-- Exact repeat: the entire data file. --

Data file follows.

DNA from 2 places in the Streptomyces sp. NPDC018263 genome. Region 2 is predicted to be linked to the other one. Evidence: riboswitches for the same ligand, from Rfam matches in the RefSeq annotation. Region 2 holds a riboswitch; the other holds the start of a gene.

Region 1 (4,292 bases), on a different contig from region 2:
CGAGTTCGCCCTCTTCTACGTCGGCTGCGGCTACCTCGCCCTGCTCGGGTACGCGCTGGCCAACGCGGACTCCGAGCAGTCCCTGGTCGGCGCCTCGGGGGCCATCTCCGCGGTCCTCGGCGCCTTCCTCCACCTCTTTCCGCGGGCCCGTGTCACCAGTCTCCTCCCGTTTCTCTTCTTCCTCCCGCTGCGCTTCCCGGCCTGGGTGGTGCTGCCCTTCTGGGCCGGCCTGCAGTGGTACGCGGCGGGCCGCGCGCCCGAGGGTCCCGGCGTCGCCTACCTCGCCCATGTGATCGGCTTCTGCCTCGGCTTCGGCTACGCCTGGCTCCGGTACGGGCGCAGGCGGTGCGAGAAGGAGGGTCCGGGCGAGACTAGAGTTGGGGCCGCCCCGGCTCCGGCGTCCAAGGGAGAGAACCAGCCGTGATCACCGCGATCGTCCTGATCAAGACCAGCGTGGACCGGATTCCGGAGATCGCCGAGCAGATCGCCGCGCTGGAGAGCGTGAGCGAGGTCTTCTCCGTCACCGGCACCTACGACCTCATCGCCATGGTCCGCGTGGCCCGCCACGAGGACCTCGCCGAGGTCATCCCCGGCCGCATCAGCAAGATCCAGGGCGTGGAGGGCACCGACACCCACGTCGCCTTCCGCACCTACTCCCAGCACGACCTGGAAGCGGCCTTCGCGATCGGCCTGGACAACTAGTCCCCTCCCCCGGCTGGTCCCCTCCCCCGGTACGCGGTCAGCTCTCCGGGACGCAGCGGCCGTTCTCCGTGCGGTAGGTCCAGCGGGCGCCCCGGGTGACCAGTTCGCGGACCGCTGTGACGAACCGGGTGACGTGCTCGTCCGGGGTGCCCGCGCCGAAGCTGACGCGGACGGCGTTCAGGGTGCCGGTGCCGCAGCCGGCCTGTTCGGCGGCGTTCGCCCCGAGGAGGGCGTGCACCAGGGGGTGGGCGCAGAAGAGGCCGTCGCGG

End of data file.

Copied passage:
DNA from 2 places in the Streptomyces sp. NPDC018263 genome. Region 2 is predicted to be linked to the other one. Evidence: riboswitches for the same ligand, from Rfam matches in the RefSeq annotation. Region 2 holds a riboswitch; the other holds the start of a gene.

Region 1 (4,292 bases), on a different contig from region 2:
CGAGTTCGCCCTCTTCTACGTCGGCTGCGGCTACCTCGCCCTGCTCGGGTACGCGCTGGCCAACGCGGACTCCGAGCAGTCCCTGGTCGGCGCCTCGGGGGCCATCTCCGCGGTCCTCGGCGCCTTCCTCCACCTCTTTCCGCGGGCCCGTGTCACCAGTCTCCTCCCGTTTCTCTTCTTCCTCCCGCTGCGCTTCCCGGCCTGGGTGGTGCTGCCCTTCTGGGCCGGCCTGCAGTGGTACGCGGCGGGCCGCGCGCCCGAGGGTCCCGGCGTCGCCTACCTCGCCCATGTGATCGGCTTCTGCCTCGGCTTCGGCTACGCCTGGCTCCGGTACGGGCGCAGGCGGTGCGAGAAGGAGGGTCCGGGCGAGACTAGAGTTGGGGCCGCCCCGGCTCCGGCGTCCAAGGGAGAGAACCAGCCGTGATCACCGCGATCGTCCTGATCAAGACCAGCGTGGACCGGATTCCGGAGATCGCCGAGCAGATCGCCGCGCTGGAGAGCGTGAGCGAGGTCTTCTCCGTCACCGGCACCTACGACCTCATCGCCATGGTCCGCGTGGCCCGCCACGAGGACCTCGCCGAGGTCATCCCCGGCCGCATCAGCAAGATCCAGGGCGTGGAGGGCACCGACACCCACGTCGCCTTCCGCACCTACTCCCAGCACGACCTGGAAGCGGCCTTCGCGATCGGCCTGGACAACTAGTCCCCTCCCCCGGCTGGTCCCCTCCCCCGGTACGCGGTCAGCTCTCCGGGACGCAGCGGCCGTTCTCCGTGCGGTAGGTCCAGCGGGCGCCCCGGGTGACCAGTTCGCGGACCGCTGTGACGAACCGGGTGACGTGCTCGTCCGGGGTGCCCGCGCCGAAGCTGACGCGGACGGCGTTCAGGGTGCCGGTGCCGCAGCCGGCCTGTTCGGCGGCGTTCGCCCCGAGGAGGGCGTGCACCAGGGGGTGGGCGCAGAAGAGGCCGTCGCGG